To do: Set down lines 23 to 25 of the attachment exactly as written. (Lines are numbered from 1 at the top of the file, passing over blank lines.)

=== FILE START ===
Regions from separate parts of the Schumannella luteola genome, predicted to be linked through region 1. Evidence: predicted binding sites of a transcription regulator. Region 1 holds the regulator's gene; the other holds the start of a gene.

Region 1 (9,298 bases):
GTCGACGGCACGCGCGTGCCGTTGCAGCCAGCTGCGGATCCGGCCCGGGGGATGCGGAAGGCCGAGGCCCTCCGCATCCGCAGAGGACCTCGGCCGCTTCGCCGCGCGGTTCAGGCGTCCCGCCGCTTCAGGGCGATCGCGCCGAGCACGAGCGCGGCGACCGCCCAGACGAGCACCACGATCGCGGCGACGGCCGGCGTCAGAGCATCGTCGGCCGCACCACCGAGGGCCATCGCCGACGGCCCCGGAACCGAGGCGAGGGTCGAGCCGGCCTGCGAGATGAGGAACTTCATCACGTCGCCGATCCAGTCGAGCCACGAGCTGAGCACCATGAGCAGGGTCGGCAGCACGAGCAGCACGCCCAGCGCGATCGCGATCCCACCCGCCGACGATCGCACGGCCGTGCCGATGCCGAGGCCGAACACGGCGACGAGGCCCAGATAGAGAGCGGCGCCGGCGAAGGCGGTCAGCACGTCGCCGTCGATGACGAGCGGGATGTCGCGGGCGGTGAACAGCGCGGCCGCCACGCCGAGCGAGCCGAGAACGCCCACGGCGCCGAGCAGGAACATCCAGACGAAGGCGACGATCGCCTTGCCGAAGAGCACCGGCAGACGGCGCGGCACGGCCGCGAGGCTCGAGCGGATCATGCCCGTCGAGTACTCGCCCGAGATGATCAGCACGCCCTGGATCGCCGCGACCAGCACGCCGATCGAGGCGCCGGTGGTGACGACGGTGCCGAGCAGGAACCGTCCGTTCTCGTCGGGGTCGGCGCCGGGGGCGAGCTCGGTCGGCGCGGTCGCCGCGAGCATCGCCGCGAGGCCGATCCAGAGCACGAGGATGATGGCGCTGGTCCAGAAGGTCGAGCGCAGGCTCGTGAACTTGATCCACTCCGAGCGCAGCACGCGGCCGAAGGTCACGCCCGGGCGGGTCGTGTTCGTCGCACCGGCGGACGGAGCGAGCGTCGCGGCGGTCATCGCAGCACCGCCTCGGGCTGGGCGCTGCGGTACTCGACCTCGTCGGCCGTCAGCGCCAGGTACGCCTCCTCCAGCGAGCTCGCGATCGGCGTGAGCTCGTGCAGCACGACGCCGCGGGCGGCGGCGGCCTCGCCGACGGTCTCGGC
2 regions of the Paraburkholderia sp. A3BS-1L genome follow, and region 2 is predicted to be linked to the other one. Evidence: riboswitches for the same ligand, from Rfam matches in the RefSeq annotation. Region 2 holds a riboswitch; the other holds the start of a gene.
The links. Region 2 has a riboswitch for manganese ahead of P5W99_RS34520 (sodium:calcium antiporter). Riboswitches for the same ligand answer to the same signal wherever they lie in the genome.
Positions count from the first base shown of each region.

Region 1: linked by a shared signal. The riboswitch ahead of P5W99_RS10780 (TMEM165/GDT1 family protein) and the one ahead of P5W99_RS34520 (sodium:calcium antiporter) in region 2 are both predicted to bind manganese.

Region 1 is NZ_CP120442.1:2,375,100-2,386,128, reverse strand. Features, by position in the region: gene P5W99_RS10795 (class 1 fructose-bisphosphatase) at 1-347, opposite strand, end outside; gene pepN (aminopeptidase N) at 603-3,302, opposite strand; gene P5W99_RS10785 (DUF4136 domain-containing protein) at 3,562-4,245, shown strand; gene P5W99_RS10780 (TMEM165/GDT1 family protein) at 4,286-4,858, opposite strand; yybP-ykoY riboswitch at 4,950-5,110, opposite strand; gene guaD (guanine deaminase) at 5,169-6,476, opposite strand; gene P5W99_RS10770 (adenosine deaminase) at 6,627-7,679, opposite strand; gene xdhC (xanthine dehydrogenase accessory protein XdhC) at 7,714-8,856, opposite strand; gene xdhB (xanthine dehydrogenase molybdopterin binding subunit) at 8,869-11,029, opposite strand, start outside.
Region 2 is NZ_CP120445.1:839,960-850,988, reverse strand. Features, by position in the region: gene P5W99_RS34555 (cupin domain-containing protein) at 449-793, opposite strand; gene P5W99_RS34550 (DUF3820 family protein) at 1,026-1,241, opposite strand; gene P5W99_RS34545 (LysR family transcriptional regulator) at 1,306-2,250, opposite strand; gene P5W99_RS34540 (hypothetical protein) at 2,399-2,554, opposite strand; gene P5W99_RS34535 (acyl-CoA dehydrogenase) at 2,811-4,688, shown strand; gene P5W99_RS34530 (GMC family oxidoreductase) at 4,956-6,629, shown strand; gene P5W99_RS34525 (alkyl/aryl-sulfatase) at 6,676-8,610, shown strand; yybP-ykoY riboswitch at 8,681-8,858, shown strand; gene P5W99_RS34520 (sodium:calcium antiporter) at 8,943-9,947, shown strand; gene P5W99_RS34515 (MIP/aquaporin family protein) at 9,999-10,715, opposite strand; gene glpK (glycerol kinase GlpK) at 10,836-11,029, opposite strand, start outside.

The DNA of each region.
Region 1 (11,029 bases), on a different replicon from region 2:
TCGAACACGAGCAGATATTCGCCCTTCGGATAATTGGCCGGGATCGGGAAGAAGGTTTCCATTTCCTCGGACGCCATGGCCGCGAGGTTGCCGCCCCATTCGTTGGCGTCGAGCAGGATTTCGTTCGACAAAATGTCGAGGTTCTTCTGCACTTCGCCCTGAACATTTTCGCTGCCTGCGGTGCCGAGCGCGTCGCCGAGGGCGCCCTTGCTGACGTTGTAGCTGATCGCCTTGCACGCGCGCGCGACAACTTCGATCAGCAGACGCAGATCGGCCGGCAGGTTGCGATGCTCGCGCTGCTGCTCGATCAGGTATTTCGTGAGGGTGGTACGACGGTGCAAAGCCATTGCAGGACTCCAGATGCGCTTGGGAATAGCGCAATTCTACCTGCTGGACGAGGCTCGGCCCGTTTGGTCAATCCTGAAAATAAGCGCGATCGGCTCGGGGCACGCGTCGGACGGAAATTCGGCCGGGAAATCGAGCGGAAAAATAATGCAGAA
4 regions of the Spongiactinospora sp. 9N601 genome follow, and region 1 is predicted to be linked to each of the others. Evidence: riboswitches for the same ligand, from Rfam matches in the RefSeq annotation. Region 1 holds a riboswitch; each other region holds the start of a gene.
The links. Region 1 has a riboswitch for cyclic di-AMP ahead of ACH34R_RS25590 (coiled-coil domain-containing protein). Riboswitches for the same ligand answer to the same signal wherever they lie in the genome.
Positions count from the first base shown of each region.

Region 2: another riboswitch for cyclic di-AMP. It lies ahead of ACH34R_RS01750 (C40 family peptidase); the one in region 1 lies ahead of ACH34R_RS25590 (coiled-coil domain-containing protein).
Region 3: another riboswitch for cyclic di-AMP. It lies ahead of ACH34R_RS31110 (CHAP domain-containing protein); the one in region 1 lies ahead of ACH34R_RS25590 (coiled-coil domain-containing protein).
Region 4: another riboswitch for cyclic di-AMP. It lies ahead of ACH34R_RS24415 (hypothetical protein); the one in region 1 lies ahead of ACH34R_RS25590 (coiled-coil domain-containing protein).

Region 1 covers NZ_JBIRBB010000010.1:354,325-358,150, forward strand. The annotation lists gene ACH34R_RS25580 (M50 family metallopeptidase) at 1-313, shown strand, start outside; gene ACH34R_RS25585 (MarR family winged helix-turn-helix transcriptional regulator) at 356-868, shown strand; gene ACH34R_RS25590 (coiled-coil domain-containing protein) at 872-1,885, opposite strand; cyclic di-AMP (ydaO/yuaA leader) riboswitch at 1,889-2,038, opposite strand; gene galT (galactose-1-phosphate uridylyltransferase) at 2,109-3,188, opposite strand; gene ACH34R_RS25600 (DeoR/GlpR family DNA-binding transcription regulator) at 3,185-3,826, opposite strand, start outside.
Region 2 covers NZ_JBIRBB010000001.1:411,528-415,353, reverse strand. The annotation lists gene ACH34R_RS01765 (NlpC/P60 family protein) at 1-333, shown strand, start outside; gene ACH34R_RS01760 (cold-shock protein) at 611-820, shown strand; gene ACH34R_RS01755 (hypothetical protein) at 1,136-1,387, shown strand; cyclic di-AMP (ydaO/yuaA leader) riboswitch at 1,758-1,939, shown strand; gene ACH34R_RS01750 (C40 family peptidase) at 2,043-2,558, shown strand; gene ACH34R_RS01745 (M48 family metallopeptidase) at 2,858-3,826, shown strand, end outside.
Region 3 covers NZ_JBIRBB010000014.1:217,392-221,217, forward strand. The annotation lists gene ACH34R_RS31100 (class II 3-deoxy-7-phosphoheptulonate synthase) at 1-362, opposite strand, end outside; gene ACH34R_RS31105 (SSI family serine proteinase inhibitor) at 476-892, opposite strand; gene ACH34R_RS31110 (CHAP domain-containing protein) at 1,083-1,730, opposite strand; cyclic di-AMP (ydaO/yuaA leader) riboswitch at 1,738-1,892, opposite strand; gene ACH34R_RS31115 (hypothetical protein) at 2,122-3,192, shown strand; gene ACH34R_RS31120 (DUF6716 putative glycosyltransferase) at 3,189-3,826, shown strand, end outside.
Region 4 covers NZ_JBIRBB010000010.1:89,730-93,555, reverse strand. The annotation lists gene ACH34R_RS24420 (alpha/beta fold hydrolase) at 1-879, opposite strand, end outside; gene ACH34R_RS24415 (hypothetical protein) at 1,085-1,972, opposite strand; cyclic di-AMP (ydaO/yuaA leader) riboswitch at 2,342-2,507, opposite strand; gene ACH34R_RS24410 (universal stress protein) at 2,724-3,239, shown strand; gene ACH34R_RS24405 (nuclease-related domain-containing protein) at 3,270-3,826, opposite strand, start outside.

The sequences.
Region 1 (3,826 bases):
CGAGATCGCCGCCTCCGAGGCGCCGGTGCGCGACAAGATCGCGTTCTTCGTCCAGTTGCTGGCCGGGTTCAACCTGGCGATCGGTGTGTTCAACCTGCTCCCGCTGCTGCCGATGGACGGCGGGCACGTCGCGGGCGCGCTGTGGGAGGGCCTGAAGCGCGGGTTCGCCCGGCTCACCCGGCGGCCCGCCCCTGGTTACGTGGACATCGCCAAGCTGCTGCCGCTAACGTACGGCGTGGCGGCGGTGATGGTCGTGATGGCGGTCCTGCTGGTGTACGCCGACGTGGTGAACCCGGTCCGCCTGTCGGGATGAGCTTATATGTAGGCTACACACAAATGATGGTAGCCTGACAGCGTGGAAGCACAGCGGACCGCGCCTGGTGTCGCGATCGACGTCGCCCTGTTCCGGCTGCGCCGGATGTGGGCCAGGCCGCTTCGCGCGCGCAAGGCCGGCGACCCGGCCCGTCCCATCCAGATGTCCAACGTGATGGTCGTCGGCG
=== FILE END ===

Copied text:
The sequences.
Region 1 (3,826 bases):
CGAGATCGCCGCCTCCGAGGCGCCGGTGCGCGACAAGATCGCGTTCTTCGTCCAGTTGCTGGCCGGGTTCAACCTGGCGATCGGTGTGTTCAACCTGCTCCCGCTGCTGCCGATGGACGGCGGGCACGTCGCGGGCGCGCTGTGGGAGGGCCTGAAGCGCGGGTTCGCCCGGCTCACCCGGCGGCCCGCCCCTGGTTACGTGGACATCGCCAAGCTGCTGCCGCTAACGTACGGCGTGGCGGCGGTGATGGTCGTGATGGCGGTCCTGCTGGTGTACGCCGACGTGGTGAACCCGGTCCGCCTGTCGGGATGAGCTTATATGTAGGCTACACACAAATGATGGTAGCCTGACAGCGTGGAAGCACAGCGGACCGCGCCTGGTGTCGCGATCGACGTCGCCCTGTTCCGGCTGCGCCGGATGTGGGCCAGGCCGCTTCGCGCGCGCAAGGCCGGCGACCCGGCCCGTCCCATCCAGATGTCCAACGTGATGGTCGTCGGCG